Watir – it’s an open source Ruby library that interacts with a browser the same way people do (clicking links, filling out forms and validating text), it has a simple class for non-tech users! It’s a multi browser support and has a rich API. 

Sahi – it has a good capture and replay utility and is quite easy to learn. In fact it has an all in one solution (capture, replay, debug, trouble shoot, log management, etc.). It uses JavaScript as the scripting language. Another nice thing about Sahi is that is has a very good development community, an active forum and they have frequent releases. 

Sikilu – it automates anything you see on the screen. It uses image recognition to identify and control GUI components and it is useful when there is no easy access to a GUI’s internal or source code. It uses Python as a scripting language and is used mainly on Windows, Mac OS X and Linux.

AutoIT – is a freeware automation language for Microsoft Windows. It automates tasks in a way that is not possible with other languages. Unlike other tools, AutoIt provides real-time mouse movements to select an element. It’s very small and self-contained and will run on all versions of Windows.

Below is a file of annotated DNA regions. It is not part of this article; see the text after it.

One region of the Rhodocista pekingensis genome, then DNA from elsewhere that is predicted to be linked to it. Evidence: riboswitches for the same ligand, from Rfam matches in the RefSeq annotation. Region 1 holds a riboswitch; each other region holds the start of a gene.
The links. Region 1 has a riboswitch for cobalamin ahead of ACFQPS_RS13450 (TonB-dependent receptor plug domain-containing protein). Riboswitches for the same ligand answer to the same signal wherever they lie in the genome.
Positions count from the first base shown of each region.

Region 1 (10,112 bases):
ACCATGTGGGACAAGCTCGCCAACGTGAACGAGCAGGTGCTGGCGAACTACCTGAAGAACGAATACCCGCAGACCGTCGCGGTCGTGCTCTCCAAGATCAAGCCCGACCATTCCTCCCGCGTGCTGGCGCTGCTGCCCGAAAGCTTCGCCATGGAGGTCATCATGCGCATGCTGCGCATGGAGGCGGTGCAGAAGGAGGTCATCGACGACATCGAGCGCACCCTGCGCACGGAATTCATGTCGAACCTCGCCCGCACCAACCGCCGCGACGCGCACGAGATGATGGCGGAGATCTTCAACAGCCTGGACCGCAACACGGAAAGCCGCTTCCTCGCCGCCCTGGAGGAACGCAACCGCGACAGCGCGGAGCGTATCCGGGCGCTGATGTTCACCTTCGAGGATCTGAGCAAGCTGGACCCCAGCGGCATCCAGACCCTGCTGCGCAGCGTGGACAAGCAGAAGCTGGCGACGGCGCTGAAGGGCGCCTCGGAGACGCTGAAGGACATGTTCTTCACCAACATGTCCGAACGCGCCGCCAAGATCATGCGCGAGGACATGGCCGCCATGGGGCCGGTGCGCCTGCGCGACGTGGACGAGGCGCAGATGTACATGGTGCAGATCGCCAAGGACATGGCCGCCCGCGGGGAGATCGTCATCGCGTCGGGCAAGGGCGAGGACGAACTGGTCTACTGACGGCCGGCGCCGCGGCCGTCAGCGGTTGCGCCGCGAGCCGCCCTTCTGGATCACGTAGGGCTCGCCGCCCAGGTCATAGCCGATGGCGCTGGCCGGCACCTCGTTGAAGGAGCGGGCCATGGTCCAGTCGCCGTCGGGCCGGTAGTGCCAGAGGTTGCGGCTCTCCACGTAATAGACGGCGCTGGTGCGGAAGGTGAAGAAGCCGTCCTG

TestComplete – with TestComplete you get the chance to choose between JavaScript, Python, VBScript, JScript, DelphiScript, C++Script, and C#Script to create tests. It is quite easy to understand and makes it easy to automate tests on windows desktop, web apps and mobile devices. 

 

Why should you do some UI testing automation? 

 

  • You will are able to find regression errors.
  • Test automation will give guarantee you consistency.
  • Reduce the margin of errors.
  • Increase efficiency through automation. Manual GUI testing can be very long and un-efficient and those resources/testers should be working on other things instead of running tests a robot can do. 
  • You use less resources, you do it faster. So yes, it’s as easy as that, you are saving time, resources and money
  • Upgrading. Keep in mind that with every new test and every new bug discovered, the tool upgrades the information and you will always keep up to date.
  • Get a better QA ticket quality.